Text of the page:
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Andrea Leoncavallo

portrait photographer.

documentary producer.

videographer.

storyteller.


When I was 12 years old my parents gave me a Nikon 35mm film camera and I was hooked. I learned how to shoot film and develop photos in the dark room. That dark, quiet space was so cathartic. I loved watching the images appear on the paper like magic; the light cutting through the darkness. It was the best meditation and solace for a soul weary from peer pressures at school and a family on the brink of divorce.

In college I studied film, television and radio with a focus in photography and environmental studies. I tried to find myself. I made some bad short films and documentaries that didn’t quite work. I failed — which was good. I worked as a grip and electric on feature films and commercials in New York City during my summer breaks and after graduation. I loved the excited energy on film sets but became frustrated working grueling 16 hour days for egomaniac directors who thought their films were the most important things in the world (side note: all those directors were men and most of the time I was the only woman on the production crew).

I wanted to work on projects that made positive change in the world. Projects that shared the stories of people who were underrepresented and oftentimes misrepresented or even ignored. So I moved to Washington, D.C. which at the time was the documentary capitol of the country. I became the senior producer for a not-for-profit documentary production company in Washington, D.C. and traveled around the country as a one-woman production crew filming the stories of survivors of sexual assault and domestic violence, Native Americans living on remote reservations and Alaskan villages, children impacted by drug addiction, teachers working in public schools, FBI agents, social workers, attorneys, directors of social justice nonprofits and more.

In 2009 I moved to Portland, OR to build a life with the love of my life. He has faithfully supported me and my passion for sharing feminist stories and images. In 2010 I photographed a woman a day for one year and asked her what inspired her. When I completed 365 days I ran a successful Kickstarter campaign to self-publish a full color 200 plus page photo book with a collection of those images and stories called She Inspires 365. The same year I also completed a round of IVF to get pregnant with our first child.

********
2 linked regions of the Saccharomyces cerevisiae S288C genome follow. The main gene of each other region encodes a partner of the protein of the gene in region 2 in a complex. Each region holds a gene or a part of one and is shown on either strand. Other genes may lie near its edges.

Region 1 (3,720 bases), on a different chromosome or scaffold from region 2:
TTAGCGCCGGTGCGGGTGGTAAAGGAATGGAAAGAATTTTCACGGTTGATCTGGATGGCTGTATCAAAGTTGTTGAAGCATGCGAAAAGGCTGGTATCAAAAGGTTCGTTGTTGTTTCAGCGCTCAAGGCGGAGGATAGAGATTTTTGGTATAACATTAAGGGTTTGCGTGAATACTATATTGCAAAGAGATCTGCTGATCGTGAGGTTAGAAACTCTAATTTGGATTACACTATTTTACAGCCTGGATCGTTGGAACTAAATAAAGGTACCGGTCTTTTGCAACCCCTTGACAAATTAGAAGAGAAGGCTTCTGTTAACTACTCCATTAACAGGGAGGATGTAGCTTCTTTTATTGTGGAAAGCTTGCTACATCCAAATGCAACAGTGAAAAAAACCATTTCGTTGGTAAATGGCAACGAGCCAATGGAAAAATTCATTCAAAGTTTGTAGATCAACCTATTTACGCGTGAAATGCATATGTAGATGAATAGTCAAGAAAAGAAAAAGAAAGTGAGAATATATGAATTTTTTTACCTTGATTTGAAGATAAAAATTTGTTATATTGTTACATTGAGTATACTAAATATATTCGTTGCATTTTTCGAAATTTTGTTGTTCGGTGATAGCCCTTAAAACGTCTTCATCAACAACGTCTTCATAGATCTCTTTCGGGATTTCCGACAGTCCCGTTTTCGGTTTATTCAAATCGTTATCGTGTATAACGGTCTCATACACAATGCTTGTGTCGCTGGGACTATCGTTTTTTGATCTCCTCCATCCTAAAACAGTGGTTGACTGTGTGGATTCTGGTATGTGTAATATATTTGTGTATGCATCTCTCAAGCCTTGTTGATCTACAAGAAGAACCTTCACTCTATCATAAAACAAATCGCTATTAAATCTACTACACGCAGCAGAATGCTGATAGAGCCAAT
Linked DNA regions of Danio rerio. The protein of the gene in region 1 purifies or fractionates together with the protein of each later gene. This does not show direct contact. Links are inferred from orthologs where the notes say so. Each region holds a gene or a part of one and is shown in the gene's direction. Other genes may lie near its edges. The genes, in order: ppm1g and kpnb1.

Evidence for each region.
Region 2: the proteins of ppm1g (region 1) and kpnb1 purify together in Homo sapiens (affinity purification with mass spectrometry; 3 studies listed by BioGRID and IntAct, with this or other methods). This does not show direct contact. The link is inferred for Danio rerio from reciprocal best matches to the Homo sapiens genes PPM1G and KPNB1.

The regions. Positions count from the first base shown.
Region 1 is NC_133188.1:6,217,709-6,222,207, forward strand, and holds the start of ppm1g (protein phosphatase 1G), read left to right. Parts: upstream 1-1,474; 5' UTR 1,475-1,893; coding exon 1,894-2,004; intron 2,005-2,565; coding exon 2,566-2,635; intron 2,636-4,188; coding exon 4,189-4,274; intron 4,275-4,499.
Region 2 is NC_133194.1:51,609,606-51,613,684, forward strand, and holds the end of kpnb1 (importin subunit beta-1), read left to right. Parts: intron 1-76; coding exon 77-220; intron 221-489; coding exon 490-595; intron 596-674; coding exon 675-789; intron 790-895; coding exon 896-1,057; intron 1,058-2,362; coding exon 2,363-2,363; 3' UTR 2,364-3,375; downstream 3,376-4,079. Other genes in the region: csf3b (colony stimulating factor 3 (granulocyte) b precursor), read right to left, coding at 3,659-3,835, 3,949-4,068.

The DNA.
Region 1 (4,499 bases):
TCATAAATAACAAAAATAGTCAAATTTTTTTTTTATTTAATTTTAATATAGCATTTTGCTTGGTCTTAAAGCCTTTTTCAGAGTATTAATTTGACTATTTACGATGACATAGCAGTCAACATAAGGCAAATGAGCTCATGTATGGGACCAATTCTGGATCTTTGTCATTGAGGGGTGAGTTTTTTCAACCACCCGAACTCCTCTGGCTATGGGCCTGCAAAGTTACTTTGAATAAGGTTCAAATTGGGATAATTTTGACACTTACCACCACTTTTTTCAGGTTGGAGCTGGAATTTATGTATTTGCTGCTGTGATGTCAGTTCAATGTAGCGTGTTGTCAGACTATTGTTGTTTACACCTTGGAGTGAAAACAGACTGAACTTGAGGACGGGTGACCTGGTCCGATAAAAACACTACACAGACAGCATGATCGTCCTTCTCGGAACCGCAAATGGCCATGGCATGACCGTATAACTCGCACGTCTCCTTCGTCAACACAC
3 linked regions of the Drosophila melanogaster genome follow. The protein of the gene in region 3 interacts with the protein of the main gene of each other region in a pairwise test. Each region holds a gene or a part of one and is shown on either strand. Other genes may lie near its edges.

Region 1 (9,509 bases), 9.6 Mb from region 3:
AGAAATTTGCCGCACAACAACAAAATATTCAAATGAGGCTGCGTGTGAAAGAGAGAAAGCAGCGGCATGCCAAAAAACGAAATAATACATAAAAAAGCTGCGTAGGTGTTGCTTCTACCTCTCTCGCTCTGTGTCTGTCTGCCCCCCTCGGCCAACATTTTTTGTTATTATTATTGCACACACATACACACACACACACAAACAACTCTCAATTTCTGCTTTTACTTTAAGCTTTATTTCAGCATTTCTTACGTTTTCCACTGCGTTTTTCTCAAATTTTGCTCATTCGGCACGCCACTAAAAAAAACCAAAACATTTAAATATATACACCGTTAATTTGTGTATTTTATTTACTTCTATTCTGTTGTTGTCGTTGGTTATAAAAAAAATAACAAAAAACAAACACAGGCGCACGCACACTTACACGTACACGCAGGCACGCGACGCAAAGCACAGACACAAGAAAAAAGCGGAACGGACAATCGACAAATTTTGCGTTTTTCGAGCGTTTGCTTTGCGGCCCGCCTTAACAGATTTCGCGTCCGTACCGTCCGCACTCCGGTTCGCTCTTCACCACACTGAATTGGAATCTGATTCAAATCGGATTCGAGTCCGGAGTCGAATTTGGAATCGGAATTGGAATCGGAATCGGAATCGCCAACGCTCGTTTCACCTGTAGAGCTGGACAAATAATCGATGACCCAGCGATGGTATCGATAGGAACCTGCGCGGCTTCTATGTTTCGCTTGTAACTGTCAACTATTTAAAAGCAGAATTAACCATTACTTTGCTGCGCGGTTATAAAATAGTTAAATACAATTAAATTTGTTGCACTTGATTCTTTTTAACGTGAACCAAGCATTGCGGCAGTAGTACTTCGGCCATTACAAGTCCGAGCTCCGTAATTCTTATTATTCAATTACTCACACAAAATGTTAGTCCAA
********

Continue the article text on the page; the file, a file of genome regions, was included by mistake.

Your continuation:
Now my husband and I have two wild, sensitive children and a loving dog. My business is mostly focused on intimate portraits of motherhood: maternity, newborn, postpartum and breastfeeding images. I’m trying to embrace the struggle: the struggle to find the balance between work and motherhood; the struggle to love my children while they are driving me crazy; the struggle to do this parenting thing on our own with no relatives nearby; the struggle to build a community that is supportive and loving and that gets us. The list goes on. You get it.

I want to work with you to create authentic images of your life. Call me.

Motherhood: it’s overwhelming, relentless, heartbreaking, transformative and yet magical. I always wanted to be a mother. I went into this journey with my eyes wide open. I was brave and arrogant and ignorant. Nothing about it has been what I thought it would be. I have been humbled. It’s brought me to my knees, stolen my sleep, changed my view of myself. It’s made me question everything and wish for solitude after all those years of chasing my dream of a big family. I know not all women have that experience. I now understand every child is different and every parent’s experience is unique. I also believe that we have more in common as mothers than we may have had as the people we were before our children were born. That brings me comfort and reassurance. Whether you gave birth to your children “naturally” or via cesarean, whether you breastfeed or bottle feed, whether your children found you or you found them in any number of different ways. Motherhood is a universal experience and one that should be honored for all it’s intricacies, authenticity, joy, sorrow and most of all love.

My work is about honoring the journey of motherhood. It’s all important and worthy of being remembered and cherished. The stretch marks, the struggles, the quiet moments, the present moment. Little fingers, soft ears, messy beds and homes, filled with love. Love. Love. Love.
— Andrea Leoncavallo